L.A. County says assume coronavirus is now in your community. Here is what you need to know

Colleen Shalby, Ruben Vives, Howard Blume, Richard Winton
Juanita Aviles, 98, on her way to home on Broadway in downtown Los Angeles. Mayor Eric Garcetti ordered the closure of bars and nightclubs and ordered restaurants to halt dine-in service until March 31.  (Irfan Khan / Los Angeles Times)

Coronavirus continued its spread across L.A. County on Monday.

The number of coronavirus cases in the county increased considerably Monday to 94, with 41 new cases in the last 48 hours.

Los Angeles County Public Health Department Director Barbara Ferrer said everyone should assume there are coronavirus patients in their neighborhood, some of whom might not know they're sick.

"Residents at this point must assume that there may be people who are infected everywhere in the county," she said.

Officials attributed the increase in cases to more testing but believe the number of cases will keep rising.

Here is the latest:

NEW CLOSURES: L.A. County officials announced the closure of all bars, fitness centers and movie theaters and directed restaurants to move to takeout only. The directive applies to all 88 cities and unincorporated regions of the county, including Los Angeles, which issued a similar directive Sunday. Officials are also banning gatherings of more than 50 people, following a recommendation made by the Centers for Disease Control and Prevention on Sunday.

25 NEW CASES: Ferrer also announced 25 new confirmed cases today. At least 15 of the cases are probably due to community transmission. A breakdown:

— 5 unknown source

— 1 recent travel

— 1 close personal contact

— 17 require more investigation

— 1 reported from Pasadena Public Health Department







SCHOOLS: Los Angeles Unified, which serves about 670,000 children and adults, shut down its 900 campuses beginning Monday morning. Many other county schools are also closed. In Los Angeles, family resource centers are not scheduled to open until Wednesday, which leaves families to improvise coping strategies. By early Monday morning, the district had posted a call for paid volunteers from among the school system’s nearly 78,000 workers.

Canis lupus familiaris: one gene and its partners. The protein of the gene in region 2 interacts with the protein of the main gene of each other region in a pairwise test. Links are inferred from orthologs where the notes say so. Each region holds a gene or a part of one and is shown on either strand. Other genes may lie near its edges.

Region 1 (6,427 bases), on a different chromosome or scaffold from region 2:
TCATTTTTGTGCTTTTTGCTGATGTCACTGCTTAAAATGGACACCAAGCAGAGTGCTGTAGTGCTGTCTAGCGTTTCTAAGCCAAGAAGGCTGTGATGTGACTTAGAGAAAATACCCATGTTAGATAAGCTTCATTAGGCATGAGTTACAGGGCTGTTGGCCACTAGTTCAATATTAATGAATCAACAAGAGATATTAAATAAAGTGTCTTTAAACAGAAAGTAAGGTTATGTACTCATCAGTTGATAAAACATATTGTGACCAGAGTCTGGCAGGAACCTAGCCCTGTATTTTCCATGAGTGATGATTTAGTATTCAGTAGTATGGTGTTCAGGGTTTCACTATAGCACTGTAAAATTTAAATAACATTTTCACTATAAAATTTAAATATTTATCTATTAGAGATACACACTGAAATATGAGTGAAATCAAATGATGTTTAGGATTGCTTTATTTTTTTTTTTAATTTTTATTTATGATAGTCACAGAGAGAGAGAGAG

L..A. CITY RESTRICTIONS:

Closed


  • All movie theaters, live performance venues, bowling alleys and arcades
  • All gyms and fitness centers
  • All bars and nightclubs that do not serve food
  • All private social clubs
  • In addition, all restaurants and retail food facilities will be prohibited from serving food to dine-in customers.

Exceptions


  • Restaurants, as well as bars and nightclubs that serve food, may continue to prepare and offer food to customers via delivery service or takeout.
  • Houses of worship are urged to limit large gatherings on their premises and to explore and implement ways to practice their respective faiths while observing “social distancing” practices.
  • Cafeterias in hospitals, nursing homes or similar facilities will be allowed to continue operations.
  • Grocery stores, pharmacies and food banks will also be allowed to continue operations.

ON THE STREET: With sweeping closures of entertainment complexes, dine-in restaurants and bars, retail life in L.A. changed rapidly on Monday. Most of the food vendors inside the Grand Central Market were closed or had a few customers standing line ordering food to go.

Stools and metal chairs sat atop tables as staff walked around sanitizing them. Minerva Torres, 47, who runs a produce market, said she understands the concerns about the coronavirus but doesn’t think businesses should be forced to close. “We lose money and we have bills to pay,” she said. “I have kids in universities that I need to help.”

Torres said that when she heard about the mayor’s emergency orders she didn't know how it would affect her given that most vendors inside the market sell food. “I don’t own a restaurant,” she said. “I have a produce market that people will depend on.”